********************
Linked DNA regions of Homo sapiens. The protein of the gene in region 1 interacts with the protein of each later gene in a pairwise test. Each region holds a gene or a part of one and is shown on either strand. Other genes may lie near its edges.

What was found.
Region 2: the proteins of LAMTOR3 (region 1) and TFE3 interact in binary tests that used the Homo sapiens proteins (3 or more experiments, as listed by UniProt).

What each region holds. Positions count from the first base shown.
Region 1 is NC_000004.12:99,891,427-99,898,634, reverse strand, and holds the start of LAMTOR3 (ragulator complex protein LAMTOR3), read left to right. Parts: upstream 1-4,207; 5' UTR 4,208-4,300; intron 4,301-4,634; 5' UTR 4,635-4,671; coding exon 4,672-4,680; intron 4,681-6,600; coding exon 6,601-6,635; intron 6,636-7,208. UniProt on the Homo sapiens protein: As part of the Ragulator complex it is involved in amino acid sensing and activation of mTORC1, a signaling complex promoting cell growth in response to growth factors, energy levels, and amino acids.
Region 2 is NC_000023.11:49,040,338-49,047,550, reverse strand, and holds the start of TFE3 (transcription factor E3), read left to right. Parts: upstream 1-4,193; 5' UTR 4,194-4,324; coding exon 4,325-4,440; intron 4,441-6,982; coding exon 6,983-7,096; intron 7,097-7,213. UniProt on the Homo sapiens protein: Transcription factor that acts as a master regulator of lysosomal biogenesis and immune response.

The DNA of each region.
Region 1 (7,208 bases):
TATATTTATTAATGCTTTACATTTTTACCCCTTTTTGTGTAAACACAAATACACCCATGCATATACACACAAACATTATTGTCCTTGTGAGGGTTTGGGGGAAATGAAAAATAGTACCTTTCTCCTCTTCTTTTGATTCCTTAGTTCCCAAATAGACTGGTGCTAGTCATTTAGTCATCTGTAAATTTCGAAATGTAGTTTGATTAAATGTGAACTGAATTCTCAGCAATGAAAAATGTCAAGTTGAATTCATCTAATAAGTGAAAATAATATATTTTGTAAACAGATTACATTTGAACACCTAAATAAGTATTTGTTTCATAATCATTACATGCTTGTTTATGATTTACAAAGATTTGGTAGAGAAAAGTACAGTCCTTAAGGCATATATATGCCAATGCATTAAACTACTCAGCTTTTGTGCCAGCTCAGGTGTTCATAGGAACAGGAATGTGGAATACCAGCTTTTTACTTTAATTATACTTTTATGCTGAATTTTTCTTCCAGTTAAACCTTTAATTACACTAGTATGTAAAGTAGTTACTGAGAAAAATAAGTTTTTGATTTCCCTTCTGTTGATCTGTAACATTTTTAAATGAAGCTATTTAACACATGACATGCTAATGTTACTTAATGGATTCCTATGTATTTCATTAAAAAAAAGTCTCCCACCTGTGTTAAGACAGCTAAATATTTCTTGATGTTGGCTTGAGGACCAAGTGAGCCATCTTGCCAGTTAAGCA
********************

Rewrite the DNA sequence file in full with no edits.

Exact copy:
Linked DNA regions of Homo sapiens. The protein of the gene in region 1 interacts with the protein of each later gene in a pairwise test. Each region holds a gene or a part of one and is shown on either strand. Other genes may lie near its edges.

What was found.
Region 2: the proteins of LAMTOR3 (region 1) and TFE3 interact in binary tests that used the Homo sapiens proteins (3 or more experiments, as listed by UniProt).

What each region holds. Positions count from the first base shown.
Region 1 is NC_000004.12:99,891,427-99,898,634, reverse strand, and holds the start of LAMTOR3 (ragulator complex protein LAMTOR3), read left to right. Parts: upstream 1-4,207; 5' UTR 4,208-4,300; intron 4,301-4,634; 5' UTR 4,635-4,671; coding exon 4,672-4,680; intron 4,681-6,600; coding exon 6,601-6,635; intron 6,636-7,208. UniProt on the Homo sapiens protein: As part of the Ragulator complex it is involved in amino acid sensing and activation of mTORC1, a signaling complex promoting cell growth in response to growth factors, energy levels, and amino acids.
Region 2 is NC_000023.11:49,040,338-49,047,550, reverse strand, and holds the start of TFE3 (transcription factor E3), read left to right. Parts: upstream 1-4,193; 5' UTR 4,194-4,324; coding exon 4,325-4,440; intron 4,441-6,982; coding exon 6,983-7,096; intron 7,097-7,213. UniProt on the Homo sapiens protein: Transcription factor that acts as a master regulator of lysosomal biogenesis and immune response.

The DNA of each region.
Region 1 (7,208 bases):
TATATTTATTAATGCTTTACATTTTTACCCCTTTTTGTGTAAACACAAATACACCCATGCATATACACACAAACATTATTGTCCTTGTGAGGGTTTGGGGGAAATGAAAAATAGTACCTTTCTCCTCTTCTTTTGATTCCTTAGTTCCCAAATAGACTGGTGCTAGTCATTTAGTCATCTGTAAATTTCGAAATGTAGTTTGATTAAATGTGAACTGAATTCTCAGCAATGAAAAATGTCAAGTTGAATTCATCTAATAAGTGAAAATAATATATTTTGTAAACAGATTACATTTGAACACCTAAATAAGTATTTGTTTCATAATCATTACATGCTTGTTTATGATTTACAAAGATTTGGTAGAGAAAAGTACAGTCCTTAAGGCATATATATGCCAATGCATTAAACTACTCAGCTTTTGTGCCAGCTCAGGTGTTCATAGGAACAGGAATGTGGAATACCAGCTTTTTACTTTAATTATACTTTTATGCTGAATTTTTCTTCCAGTTAAACCTTTAATTACACTAGTATGTAAAGTAGTTACTGAGAAAAATAAGTTTTTGATTTCCCTTCTGTTGATCTGTAACATTTTTAAATGAAGCTATTTAACACATGACATGCTAATGTTACTTAATGGATTCCTATGTATTTCATTAAAAAAAAGTCTCCCACCTGTGTTAAGACAGCTAAATATTTCTTGATGTTGGCTTGAGGACCAAGTGAGCCATCTTGCCAGTTAAGCA